Businessmen who re-invent themselves as the chairmen of football clubs are tolerated for as long as they put the money in. Their cash doesn't buy affection, or loyalty, or respect. All the money in the world will not grant them the status supporters accord to a favoured full-back.

The Portsmouth chairman, Milan Mandaric, made a cute move recently when he announced that no player would wear the No 12 shirt for the club, dedicating it to supporters whom he said were worth an extra man to the team every time they turned out.

But if Teddy Sheringham's goals dry up, and the seaside team drift down to the Premiership's south coast, Mandaric will be as vulnerable to abuse as any other rich investor.

Once a businessman steps outside his normal parameters and establishes himself at the head of one of our great sporting institutions, he might as well be placing his head upon a block. No fat cat at an angry shareholders' meeting will ever lay himself open to such virulent anger and contempt.

Who mourned the passing of Martin Edwards at Manchester United? Daddy's boy who tried to sell out to Sky. Who will weep for Doug Ellis when he is finally persuaded his time is up at Villa Park? Mrs Ellis?

But that's just the English for you.

Coming back to the Rolf Harris thing - I think there could be a way forward, but it would mean him cutting off one of his ears ...

Barn owls are among species that could be affected
charity appeal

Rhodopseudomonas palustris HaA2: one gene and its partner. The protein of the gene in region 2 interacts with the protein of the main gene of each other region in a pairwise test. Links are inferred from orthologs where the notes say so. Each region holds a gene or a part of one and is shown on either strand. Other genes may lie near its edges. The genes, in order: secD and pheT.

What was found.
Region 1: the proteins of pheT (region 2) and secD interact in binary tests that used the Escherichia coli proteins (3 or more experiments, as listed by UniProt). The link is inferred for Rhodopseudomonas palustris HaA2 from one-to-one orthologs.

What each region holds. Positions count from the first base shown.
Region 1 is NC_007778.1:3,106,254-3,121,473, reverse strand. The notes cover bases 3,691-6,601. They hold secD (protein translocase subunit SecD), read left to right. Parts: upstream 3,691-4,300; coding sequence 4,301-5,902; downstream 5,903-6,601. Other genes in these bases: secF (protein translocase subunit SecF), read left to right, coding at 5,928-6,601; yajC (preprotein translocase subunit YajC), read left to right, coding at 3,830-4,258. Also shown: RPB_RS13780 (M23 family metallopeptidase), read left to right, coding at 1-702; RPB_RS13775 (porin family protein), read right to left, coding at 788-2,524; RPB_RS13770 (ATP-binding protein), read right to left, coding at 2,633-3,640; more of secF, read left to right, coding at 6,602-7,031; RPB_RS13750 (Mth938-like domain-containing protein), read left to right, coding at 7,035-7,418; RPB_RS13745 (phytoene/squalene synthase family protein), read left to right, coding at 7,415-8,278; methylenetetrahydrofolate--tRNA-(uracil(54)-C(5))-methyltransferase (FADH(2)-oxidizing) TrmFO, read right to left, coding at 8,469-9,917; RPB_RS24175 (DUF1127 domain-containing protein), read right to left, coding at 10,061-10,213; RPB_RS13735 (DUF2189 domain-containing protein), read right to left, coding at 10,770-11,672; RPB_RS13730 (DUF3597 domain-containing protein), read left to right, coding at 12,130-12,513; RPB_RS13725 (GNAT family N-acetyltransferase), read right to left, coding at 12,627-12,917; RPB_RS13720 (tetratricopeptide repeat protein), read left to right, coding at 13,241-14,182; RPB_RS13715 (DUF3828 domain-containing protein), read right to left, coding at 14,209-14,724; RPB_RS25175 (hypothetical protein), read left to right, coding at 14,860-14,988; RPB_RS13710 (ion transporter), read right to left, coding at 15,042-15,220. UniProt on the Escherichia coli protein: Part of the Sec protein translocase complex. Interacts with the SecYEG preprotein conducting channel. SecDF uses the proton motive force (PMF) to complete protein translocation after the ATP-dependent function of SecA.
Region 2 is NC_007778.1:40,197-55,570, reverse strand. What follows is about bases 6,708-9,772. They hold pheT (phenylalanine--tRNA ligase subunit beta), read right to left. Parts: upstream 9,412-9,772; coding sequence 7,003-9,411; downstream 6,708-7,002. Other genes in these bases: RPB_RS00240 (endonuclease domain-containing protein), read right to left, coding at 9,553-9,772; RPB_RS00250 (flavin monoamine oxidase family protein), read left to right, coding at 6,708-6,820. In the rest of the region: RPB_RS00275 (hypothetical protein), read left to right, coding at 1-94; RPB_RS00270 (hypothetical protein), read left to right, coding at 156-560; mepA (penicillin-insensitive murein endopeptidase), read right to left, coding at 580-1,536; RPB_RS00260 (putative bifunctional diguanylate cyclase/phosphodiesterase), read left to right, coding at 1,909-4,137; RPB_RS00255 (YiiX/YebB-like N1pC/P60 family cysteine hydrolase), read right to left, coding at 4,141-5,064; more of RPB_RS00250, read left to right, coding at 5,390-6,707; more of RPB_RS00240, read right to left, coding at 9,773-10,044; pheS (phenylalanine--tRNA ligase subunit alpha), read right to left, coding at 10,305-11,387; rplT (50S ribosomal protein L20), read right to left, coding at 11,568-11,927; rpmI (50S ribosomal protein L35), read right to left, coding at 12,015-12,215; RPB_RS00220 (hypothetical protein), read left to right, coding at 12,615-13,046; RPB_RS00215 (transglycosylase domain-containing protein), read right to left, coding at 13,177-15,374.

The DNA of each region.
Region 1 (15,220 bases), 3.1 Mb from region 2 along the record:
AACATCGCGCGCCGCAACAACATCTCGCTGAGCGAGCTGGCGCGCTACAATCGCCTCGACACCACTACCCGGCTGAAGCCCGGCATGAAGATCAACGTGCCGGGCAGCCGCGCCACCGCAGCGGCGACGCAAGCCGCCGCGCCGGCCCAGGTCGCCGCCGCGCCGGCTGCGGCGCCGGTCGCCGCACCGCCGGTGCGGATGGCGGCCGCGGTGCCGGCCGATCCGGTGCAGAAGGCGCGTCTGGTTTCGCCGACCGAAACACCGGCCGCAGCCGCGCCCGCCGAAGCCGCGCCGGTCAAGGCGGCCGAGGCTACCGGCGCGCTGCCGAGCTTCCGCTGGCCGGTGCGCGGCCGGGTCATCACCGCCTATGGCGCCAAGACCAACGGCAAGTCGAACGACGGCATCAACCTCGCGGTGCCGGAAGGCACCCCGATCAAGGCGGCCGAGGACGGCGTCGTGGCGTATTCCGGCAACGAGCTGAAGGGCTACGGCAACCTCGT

Sarah Silverman (middle) with sister Reform Rabbi Susan Silverman (right) and sister actress Laura Silverman (left) at Jerusalem's Western Wall for feminist Hanuka candle-lighting ceremony
peopleControversial comedian stages pro-equality Hanukkah lighting during a protest at Jerusalem's Wailing Wall
After another poor series in Sri Lanka, Alastair Cook claimed all players go through a lean period
cricketEoin Morgan reportedly to take over ODI captaincy
Life and Style
food + drink
Have you tried new the Independent Digital Edition apps?
Arts and Entertainment
a clockwork orange, stanley kubrick
filmSony could have made a cult classic
Life and Style
fashionThe essential guide to all the designer Christmas sale dates
news... you won't believe how bad their skills were

Arts and Entertainment
Mark Wright and Mark Wright
tvStrictly goes head-to-head with Apprentice
footballPremier League preview: All the talking points ahead of this weekend's clashes
Caption competition
Caption competition
Latest stories from i100
Have you tried new the Independent Digital Edition apps?

Bleacher Report

Daily Quiz
Independent Dating

By clicking 'Search' you
are agreeing to our
Terms of Use.

Day In a Page

Homeless Veterans appeal: 'You look for someone who's an inspiration and try to be like them'

Homeless Veterans appeal

In 2010, Sgt Gary Jamieson stepped on an IED in Afghanistan and lost his legs and an arm. He reveals what, and who, helped him to make a remarkable recovery
Could cannabis oil reverse the effects of cancer?

Could cannabis oil reverse effects of cancer?

As a film following six patients receiving the controversial treatment is released, Kate Hilpern uncovers a very slippery issue